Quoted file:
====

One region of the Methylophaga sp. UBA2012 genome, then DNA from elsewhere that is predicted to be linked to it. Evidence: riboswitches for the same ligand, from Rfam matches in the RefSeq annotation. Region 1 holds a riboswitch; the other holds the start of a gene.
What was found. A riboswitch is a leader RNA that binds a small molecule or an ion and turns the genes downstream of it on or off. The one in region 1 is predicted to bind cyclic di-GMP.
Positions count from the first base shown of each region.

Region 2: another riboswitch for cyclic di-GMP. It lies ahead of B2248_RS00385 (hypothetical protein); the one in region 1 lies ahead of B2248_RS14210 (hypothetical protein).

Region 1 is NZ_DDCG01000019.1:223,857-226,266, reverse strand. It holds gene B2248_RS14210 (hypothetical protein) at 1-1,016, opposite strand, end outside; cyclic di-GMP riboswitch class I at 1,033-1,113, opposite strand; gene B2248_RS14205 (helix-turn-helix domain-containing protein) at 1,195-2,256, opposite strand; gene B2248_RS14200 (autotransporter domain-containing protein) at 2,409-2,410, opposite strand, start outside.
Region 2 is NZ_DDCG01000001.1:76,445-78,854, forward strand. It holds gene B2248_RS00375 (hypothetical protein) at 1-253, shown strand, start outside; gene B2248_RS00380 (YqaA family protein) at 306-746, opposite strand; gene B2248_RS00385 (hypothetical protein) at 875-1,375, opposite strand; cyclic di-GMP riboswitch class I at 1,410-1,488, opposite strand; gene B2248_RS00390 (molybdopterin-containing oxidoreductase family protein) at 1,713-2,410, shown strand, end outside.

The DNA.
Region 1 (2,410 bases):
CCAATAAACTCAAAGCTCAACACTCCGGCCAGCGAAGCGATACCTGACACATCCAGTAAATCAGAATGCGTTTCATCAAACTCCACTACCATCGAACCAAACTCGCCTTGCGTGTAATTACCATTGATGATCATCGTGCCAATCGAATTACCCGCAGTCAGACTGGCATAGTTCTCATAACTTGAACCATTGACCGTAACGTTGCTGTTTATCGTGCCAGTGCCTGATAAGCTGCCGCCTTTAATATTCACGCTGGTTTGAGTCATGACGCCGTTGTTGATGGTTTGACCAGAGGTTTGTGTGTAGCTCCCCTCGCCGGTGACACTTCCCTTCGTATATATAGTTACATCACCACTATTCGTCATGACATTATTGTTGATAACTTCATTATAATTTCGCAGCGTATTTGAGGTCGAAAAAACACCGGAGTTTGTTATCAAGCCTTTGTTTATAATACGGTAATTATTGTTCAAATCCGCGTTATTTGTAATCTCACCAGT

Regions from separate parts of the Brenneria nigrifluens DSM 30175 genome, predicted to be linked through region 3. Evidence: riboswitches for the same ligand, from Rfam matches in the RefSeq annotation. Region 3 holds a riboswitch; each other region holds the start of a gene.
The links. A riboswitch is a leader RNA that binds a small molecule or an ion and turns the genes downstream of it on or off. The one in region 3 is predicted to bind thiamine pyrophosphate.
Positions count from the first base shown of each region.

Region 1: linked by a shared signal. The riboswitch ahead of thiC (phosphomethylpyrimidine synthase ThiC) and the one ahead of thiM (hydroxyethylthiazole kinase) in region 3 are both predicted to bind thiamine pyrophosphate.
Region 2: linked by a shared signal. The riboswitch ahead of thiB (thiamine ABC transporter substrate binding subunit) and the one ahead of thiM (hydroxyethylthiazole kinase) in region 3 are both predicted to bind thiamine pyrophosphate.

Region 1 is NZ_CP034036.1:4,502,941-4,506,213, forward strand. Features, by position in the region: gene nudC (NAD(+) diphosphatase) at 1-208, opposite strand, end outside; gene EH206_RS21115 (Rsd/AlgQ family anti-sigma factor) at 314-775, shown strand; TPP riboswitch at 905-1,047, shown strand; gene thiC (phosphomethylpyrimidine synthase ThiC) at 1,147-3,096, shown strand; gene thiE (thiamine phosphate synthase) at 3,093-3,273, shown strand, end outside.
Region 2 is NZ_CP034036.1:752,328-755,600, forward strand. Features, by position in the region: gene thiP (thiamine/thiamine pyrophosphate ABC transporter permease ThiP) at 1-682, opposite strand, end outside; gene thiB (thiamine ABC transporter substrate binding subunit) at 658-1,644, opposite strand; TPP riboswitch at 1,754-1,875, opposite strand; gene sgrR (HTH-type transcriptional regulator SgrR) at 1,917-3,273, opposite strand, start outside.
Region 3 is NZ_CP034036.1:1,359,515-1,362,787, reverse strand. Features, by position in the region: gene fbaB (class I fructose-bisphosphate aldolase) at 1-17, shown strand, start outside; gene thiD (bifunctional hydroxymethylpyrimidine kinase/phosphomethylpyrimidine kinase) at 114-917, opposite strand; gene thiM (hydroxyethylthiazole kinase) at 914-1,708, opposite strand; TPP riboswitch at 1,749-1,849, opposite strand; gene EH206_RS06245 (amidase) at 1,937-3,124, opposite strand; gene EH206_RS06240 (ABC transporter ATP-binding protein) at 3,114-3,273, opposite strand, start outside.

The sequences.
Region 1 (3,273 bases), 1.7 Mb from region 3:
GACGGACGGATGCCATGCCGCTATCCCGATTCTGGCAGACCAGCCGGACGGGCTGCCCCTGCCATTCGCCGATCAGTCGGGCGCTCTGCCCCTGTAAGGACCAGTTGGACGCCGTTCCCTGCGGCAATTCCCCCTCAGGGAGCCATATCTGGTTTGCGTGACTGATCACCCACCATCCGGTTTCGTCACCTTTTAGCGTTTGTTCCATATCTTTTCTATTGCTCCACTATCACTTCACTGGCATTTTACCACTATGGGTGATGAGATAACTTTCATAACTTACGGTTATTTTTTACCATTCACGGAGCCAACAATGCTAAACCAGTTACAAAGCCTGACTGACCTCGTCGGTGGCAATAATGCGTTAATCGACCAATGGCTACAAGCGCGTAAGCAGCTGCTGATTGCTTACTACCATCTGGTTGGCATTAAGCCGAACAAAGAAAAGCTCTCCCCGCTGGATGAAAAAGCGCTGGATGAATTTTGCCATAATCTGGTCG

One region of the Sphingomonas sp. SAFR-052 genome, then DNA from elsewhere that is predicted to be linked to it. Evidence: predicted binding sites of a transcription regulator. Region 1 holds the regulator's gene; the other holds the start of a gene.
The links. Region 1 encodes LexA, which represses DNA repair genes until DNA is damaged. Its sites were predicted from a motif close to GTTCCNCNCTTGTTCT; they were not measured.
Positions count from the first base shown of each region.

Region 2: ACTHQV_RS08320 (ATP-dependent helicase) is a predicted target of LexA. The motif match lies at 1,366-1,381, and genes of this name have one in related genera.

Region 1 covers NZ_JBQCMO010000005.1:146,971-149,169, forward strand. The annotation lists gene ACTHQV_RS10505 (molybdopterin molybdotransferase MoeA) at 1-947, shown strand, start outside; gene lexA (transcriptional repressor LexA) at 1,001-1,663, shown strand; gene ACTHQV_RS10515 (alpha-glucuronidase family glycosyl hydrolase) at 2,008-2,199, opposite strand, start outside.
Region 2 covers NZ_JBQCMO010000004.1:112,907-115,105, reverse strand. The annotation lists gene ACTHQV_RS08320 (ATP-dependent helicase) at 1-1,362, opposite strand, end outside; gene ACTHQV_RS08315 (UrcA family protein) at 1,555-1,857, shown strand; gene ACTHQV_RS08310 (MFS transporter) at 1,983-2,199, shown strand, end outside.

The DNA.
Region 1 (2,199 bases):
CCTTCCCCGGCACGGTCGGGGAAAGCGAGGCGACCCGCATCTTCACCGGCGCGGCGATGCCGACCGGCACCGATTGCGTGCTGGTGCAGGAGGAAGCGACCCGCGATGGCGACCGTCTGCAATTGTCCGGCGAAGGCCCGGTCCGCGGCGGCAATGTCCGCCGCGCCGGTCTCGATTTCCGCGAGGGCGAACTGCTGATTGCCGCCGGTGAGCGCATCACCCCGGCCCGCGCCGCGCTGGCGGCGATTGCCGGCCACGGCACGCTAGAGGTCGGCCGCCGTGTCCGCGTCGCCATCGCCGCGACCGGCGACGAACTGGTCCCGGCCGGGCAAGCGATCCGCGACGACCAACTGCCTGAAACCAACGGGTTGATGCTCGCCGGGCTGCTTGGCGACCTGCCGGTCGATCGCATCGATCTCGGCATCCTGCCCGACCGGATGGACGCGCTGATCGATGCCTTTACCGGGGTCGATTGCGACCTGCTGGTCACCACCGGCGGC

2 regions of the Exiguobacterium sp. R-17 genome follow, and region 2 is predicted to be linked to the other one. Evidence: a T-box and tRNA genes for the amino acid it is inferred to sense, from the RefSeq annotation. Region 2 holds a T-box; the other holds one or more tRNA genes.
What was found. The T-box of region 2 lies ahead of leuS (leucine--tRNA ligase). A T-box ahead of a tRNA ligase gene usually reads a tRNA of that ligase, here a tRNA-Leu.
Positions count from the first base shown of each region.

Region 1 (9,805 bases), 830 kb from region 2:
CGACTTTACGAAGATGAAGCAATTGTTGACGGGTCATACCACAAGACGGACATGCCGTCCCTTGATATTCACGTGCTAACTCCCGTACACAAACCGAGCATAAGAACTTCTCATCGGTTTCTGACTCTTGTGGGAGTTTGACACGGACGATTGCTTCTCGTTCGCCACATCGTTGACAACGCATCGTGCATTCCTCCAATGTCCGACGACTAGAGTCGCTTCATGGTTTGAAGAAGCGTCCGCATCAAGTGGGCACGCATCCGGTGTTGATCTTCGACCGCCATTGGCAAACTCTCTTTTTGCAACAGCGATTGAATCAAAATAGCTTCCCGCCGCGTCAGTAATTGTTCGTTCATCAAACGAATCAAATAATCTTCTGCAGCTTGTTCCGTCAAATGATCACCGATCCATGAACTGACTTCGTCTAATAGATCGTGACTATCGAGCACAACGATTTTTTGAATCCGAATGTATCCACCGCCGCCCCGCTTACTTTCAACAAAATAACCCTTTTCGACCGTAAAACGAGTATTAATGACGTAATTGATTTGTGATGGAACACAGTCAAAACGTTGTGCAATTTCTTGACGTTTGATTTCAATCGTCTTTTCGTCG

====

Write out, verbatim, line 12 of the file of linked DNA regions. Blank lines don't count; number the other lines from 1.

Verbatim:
Positions count from the first base shown of each region.